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"Unveiling the Intriguing Mystery: Does Your Perception of Red Match Mine?"

Diving Into the Depths of Perception: Exploring the Enigma of Color Experience and Shared Realities

By QuintPublished 4 months ago 3 min read

The perception of color is a fascinating phenomenon. While we may collectively agree that something appears blue, yellow, or green, the reality is that color is not an inherent property of the external world. Unlike gravity or protons, color is an illusion created within our minds. Our brains transform a specific range of the electromagnetic spectrum into the vivid array of colors we perceive. It's an intricate process that raises intriguing questions about the nature of our individual experiences.

Consider a simple scenario: two people looking at a strawberry. In one person's brain, the perception of the color red occurs, while the other person experiences a similar perception that they also label as "red." Despite both individuals using the same term, the internal experiences may differ significantly. This highlights the subjective nature of our perceptions, a theme that extends beyond the realm of color.

We acknowledge that not everyone sees colors in the same way; color blindness is a clear example of this diversity. However, what if there are subtle variations in how individuals perceive colors even within the bounds of normal vision? Could there be unique ways of seeing that influence how colors manifest in our minds, without affecting our performance on conventional tests?

This exploration becomes significant when we recognize the profound solitude of our internal experiences. Imagine encountering an extraterrestrial being fluent in English but incapable of experiencing pain. Despite providing comprehensive explanations of pain mechanisms, the alien could never truly grasp the raw feeling of pain. Philosophers term these ineffable, raw feelings as "Qualia," and the inability to bridge the gap between physical phenomena and these internal experiences is known as the "Explanatory Gap."

To illustrate this, consider the perspective of someone blind from birth, such as Tommy Edison, who shares his experiences on a YouTube channel. Describing colors to him becomes an exercise in abstraction, as sighted individuals resort to analogies like associating red with "hot" and blue with "cold." Yet, conveying the essence of color remains elusive to someone who has never perceived it.

Philosopher Daniel Dennett suggests that the private and ineffable nature of qualia might result from limitations in our language. He proposes the intriguing idea that an alien race could communicate in a way that induces color experiences directly in our minds, bypassing the need for retinal involvement. Perhaps, with the right use of language, we could articulate colors in such detail that a blind person might visualize them for the first time.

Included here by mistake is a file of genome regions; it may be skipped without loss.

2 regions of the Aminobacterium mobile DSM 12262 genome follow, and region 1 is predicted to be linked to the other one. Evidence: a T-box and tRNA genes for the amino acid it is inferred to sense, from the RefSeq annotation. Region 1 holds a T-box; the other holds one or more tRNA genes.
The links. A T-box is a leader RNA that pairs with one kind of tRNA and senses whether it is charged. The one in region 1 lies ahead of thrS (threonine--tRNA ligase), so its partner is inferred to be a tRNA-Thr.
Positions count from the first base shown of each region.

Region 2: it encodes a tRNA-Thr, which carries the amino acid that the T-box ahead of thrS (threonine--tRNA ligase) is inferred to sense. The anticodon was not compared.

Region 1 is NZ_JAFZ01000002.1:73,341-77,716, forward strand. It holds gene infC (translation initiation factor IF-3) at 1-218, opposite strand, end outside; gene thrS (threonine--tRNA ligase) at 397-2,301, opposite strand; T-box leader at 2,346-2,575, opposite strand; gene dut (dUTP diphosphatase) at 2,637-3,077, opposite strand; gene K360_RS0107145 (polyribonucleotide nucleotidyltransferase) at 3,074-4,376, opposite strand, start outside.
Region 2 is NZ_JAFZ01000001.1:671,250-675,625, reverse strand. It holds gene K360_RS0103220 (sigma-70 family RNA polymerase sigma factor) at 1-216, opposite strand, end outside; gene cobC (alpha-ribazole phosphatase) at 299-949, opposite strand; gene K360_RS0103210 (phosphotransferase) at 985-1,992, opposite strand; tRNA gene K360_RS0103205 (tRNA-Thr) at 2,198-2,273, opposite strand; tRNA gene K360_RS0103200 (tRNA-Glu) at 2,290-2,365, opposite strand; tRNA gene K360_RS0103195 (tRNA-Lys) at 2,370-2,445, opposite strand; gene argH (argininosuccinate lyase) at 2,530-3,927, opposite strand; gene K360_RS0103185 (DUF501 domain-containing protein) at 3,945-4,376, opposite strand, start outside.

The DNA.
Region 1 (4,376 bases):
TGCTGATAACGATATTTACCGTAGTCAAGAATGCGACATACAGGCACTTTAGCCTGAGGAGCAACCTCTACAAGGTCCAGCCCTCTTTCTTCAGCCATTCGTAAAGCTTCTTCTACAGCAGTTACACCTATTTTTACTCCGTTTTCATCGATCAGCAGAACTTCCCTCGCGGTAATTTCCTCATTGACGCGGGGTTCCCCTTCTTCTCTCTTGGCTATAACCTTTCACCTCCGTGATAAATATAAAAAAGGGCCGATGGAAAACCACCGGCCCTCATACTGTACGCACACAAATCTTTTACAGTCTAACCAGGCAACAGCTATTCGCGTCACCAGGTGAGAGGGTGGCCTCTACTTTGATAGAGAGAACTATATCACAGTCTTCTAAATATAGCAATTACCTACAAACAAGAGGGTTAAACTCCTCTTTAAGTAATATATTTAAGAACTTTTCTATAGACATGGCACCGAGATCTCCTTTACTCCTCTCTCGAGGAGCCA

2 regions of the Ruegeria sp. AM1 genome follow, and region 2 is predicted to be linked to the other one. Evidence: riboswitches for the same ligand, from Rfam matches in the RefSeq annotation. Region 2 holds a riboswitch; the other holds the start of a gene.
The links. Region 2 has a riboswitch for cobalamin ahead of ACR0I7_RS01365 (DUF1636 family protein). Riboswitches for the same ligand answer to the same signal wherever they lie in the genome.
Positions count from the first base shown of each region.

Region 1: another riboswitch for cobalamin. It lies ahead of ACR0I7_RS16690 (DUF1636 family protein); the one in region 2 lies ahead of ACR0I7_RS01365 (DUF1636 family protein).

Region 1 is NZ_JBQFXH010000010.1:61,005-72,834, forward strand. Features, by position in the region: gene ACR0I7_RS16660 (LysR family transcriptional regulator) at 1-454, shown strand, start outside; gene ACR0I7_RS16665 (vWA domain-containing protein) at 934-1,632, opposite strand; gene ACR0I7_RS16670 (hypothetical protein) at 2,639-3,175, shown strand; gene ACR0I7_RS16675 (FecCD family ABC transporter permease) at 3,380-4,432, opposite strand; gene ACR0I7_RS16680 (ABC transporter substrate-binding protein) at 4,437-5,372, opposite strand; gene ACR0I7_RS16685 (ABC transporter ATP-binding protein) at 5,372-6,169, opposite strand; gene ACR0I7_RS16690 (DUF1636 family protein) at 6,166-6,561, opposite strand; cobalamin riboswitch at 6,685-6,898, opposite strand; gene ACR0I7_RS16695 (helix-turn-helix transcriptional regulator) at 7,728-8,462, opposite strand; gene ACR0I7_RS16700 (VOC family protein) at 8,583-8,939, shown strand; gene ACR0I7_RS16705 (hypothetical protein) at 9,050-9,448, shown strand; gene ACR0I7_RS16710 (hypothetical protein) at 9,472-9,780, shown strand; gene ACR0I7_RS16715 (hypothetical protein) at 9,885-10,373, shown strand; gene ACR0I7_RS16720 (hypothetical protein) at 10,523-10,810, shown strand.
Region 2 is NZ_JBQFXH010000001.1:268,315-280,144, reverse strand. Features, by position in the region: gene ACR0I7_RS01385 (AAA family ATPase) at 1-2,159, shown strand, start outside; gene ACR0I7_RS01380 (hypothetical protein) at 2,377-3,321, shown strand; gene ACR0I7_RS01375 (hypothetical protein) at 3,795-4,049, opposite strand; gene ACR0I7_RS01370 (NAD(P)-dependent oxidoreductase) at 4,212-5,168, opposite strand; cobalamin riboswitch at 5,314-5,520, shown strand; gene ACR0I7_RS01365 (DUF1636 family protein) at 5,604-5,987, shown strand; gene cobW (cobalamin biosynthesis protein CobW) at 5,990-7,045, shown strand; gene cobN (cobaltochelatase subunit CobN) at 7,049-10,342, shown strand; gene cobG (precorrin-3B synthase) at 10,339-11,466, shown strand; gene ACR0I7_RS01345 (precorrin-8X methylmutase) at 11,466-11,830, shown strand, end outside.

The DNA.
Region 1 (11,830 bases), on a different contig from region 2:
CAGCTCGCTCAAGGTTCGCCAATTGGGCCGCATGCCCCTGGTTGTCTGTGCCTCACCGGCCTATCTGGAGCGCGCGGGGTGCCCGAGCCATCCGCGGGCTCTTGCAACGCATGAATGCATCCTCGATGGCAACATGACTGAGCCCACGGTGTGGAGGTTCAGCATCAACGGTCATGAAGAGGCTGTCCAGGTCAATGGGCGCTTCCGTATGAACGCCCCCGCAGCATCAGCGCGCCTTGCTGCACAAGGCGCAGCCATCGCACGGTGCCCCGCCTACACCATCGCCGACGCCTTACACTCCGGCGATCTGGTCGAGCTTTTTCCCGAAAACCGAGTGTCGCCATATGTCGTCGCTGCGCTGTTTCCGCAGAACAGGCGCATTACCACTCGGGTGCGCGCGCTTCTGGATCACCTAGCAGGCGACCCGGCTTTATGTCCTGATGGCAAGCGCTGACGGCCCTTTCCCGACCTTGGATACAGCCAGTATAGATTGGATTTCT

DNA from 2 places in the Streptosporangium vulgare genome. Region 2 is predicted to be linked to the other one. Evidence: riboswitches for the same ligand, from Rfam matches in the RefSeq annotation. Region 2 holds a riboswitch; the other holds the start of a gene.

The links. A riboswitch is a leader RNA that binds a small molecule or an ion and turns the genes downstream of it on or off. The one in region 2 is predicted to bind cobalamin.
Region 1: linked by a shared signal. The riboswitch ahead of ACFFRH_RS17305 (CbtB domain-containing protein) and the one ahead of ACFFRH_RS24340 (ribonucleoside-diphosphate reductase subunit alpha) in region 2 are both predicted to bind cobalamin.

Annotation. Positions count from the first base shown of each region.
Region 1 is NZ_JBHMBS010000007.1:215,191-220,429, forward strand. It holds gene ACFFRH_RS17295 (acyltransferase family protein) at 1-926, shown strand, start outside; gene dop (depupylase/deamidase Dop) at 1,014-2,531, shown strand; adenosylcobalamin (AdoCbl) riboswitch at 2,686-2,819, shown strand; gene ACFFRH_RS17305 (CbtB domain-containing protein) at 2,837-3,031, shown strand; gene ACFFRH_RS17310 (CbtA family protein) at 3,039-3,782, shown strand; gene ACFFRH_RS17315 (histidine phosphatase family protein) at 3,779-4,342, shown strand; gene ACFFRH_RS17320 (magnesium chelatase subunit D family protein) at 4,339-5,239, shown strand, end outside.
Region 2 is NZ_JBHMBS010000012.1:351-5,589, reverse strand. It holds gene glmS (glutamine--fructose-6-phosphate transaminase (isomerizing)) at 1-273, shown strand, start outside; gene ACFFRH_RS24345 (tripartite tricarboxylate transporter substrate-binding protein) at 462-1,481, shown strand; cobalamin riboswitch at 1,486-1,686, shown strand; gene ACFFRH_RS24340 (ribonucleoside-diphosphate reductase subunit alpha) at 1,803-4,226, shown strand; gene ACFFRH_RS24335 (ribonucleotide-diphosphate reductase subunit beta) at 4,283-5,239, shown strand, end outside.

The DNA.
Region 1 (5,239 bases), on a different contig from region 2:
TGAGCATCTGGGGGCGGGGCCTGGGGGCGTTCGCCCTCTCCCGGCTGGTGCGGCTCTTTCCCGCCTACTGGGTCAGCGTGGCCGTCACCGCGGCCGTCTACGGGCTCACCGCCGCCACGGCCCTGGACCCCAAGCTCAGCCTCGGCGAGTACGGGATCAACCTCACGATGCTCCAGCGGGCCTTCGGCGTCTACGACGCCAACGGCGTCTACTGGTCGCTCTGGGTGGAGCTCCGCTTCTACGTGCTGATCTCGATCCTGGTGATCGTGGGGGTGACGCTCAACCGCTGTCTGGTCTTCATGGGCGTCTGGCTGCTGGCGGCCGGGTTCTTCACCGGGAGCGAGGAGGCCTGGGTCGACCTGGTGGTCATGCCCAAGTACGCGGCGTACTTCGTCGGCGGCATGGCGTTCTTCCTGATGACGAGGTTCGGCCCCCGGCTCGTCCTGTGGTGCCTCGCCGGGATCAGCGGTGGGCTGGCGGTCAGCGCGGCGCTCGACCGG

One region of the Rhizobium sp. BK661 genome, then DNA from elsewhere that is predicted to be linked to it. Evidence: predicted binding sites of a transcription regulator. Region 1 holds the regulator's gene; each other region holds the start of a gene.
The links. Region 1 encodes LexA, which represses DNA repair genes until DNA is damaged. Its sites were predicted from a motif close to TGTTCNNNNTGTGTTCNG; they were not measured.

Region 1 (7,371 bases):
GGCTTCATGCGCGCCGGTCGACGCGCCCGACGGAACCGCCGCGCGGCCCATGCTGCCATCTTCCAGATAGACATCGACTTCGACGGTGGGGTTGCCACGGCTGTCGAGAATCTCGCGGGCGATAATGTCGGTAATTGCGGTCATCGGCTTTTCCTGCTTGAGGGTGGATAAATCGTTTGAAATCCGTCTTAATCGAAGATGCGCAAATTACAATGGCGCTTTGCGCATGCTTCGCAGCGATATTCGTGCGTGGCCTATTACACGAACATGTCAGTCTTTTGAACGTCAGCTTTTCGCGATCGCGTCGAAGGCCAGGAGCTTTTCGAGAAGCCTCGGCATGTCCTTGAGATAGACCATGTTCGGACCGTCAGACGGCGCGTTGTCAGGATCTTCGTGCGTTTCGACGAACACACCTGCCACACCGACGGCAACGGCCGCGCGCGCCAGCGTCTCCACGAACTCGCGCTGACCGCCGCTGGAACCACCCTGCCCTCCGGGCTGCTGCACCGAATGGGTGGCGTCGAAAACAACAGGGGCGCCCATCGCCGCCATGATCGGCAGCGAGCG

Currently, the "Explanatory Gap" persists, leaving us uncertain about the equivalence of our subjective experiences. Language might evolve to facilitate a shared understanding of internal experiences, or it might forever remain a mystery. Despite the frustration of lacking a definitive answer, the mere ability to question and discuss internal experiences is a remarkable and distinctly human aspect.

Comparing humans to other animals, we observe various shared cognitive abilities, such as tool use, problem-solving, communication, cooperation, and even signs of emotions. Apes, for instance, can use sign language at a level comparable to a 2.5-year-old human child. However, a notable distinction emerges: no signing ape has ever posed a question. This absence suggests a lack of a "Theory of Mind," an understanding that others possess separate minds with unique knowledge.

Similarly, humans aren't born with a "theory of mind," as demonstrated by the "Sally-Anne" test, where young children struggle to recognize that someone else's mental representation of a situation may differ from their own. Apes using sign language exhibit a similar limitation by not inquiring about unknown information.

In essence, we navigate the world alone in our perceptions, unable to fully share the depth of our internal experiences. While we may collectively appreciate the taste of chocolate, the intricacies of individual sensory experiences remain elusive. We can ask questions, fostering curiosity and humanity's unique ability to ponder the mysteries of qualia. So, in our pursuit of understanding, let's stay human, stay curious, and embrace the vast unknowns that make our existence truly extraordinary. And, as always, thank you for engaging in this exploration with us.

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About the Creator


Welcome to my corner on! I'm a passionate writer sharing engaging stories and unique perspectives. Explore cultures, arts, sciences, and everyday moments with me through concise and intriguing articles. Enjoy the reads!

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  • Test4 months ago

    it's well-written and full of valuable information.

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